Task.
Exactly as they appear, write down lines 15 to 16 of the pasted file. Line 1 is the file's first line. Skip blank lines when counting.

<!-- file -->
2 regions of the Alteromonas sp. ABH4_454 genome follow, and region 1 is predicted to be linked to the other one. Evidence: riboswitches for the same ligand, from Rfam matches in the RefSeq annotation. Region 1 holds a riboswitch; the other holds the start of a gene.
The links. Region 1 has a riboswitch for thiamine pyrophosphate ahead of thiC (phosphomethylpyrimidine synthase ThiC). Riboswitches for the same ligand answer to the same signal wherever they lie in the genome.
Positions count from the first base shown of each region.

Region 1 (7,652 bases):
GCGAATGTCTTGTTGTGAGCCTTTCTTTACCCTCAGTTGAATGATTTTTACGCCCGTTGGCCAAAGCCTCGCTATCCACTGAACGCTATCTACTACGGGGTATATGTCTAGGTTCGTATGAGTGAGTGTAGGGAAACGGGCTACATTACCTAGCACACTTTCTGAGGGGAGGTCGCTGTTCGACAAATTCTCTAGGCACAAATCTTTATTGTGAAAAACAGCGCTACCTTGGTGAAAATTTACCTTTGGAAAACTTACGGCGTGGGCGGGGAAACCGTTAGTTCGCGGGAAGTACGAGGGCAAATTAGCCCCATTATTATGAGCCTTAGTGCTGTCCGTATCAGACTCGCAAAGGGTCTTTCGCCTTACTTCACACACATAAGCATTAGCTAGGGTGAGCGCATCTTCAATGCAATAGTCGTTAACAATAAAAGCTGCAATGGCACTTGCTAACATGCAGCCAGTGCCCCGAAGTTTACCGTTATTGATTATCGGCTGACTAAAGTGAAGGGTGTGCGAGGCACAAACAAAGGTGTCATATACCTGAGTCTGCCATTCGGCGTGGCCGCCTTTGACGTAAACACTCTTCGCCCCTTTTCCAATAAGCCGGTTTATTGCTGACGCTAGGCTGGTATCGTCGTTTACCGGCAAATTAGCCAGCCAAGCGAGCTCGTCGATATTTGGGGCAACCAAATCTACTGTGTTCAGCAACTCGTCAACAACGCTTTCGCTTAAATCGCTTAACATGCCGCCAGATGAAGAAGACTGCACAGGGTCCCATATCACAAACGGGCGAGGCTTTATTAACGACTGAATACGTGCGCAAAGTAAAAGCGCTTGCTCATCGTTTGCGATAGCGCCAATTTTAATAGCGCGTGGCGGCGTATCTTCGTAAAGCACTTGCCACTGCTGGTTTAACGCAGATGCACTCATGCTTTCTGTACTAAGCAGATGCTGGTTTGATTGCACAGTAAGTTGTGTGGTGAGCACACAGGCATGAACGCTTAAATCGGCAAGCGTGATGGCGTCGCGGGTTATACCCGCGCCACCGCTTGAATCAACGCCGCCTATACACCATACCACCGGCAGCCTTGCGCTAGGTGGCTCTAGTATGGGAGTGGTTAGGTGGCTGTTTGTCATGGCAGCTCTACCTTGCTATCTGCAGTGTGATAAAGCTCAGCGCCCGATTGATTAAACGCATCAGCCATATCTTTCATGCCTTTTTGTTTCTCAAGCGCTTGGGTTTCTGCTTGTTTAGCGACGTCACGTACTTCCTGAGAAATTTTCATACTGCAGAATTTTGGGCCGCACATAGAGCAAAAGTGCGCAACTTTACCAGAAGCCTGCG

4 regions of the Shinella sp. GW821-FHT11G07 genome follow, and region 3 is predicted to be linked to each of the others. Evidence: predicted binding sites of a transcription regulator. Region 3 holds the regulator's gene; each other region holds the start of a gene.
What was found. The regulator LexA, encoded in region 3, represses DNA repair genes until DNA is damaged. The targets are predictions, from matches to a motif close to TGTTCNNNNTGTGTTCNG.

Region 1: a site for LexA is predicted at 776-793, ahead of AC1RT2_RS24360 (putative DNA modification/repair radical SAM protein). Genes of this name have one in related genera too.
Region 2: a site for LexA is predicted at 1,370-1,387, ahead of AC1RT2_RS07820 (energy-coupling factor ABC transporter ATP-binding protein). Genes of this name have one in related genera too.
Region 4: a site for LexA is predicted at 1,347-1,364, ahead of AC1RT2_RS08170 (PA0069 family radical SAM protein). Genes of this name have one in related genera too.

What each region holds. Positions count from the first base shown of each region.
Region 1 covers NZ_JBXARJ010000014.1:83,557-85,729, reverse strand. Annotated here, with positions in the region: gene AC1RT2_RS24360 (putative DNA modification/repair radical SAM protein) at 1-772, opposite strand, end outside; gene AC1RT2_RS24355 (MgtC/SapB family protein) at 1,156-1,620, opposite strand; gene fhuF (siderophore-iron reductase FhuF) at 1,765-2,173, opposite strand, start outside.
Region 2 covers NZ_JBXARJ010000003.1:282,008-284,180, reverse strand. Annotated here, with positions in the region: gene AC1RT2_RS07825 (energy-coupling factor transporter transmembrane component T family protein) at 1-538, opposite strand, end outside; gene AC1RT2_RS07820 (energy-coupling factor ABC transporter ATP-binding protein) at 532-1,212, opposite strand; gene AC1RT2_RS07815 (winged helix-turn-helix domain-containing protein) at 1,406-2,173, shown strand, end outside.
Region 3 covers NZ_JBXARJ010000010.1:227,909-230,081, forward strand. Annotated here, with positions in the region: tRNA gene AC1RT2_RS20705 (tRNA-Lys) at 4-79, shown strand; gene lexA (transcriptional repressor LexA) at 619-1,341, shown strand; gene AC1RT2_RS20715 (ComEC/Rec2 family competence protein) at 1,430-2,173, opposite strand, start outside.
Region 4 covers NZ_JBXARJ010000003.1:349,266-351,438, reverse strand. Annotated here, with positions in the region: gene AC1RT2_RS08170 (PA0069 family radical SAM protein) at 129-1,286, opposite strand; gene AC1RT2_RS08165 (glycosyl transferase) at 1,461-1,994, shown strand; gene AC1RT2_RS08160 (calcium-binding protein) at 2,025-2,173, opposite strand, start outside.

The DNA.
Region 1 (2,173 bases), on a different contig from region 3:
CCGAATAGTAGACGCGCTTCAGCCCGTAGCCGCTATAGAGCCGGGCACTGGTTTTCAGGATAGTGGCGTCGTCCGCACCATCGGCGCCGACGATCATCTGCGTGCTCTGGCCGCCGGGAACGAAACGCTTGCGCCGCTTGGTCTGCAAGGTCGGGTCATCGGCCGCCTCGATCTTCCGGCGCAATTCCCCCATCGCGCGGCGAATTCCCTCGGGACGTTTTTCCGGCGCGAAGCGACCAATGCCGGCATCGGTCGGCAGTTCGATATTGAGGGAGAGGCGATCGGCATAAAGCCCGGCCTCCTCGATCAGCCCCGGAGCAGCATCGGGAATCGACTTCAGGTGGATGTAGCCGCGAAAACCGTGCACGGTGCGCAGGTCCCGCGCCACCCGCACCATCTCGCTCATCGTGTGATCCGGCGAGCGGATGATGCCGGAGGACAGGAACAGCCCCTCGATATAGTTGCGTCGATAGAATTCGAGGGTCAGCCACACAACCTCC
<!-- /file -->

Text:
Region 4 covers NZ_JBXARJ010000003.1:349,266-351,438, reverse strand. Annotated here, with positions in the region: gene AC1RT2_RS08170 (PA0069 family radical SAM protein) at 129-1,286, opposite strand; gene AC1RT2_RS08165 (glycosyl transferase) at 1,461-1,994, shown strand; gene AC1RT2_RS08160 (calcium-binding protein) at 2,025-2,173, opposite strand, start outside.

The DNA.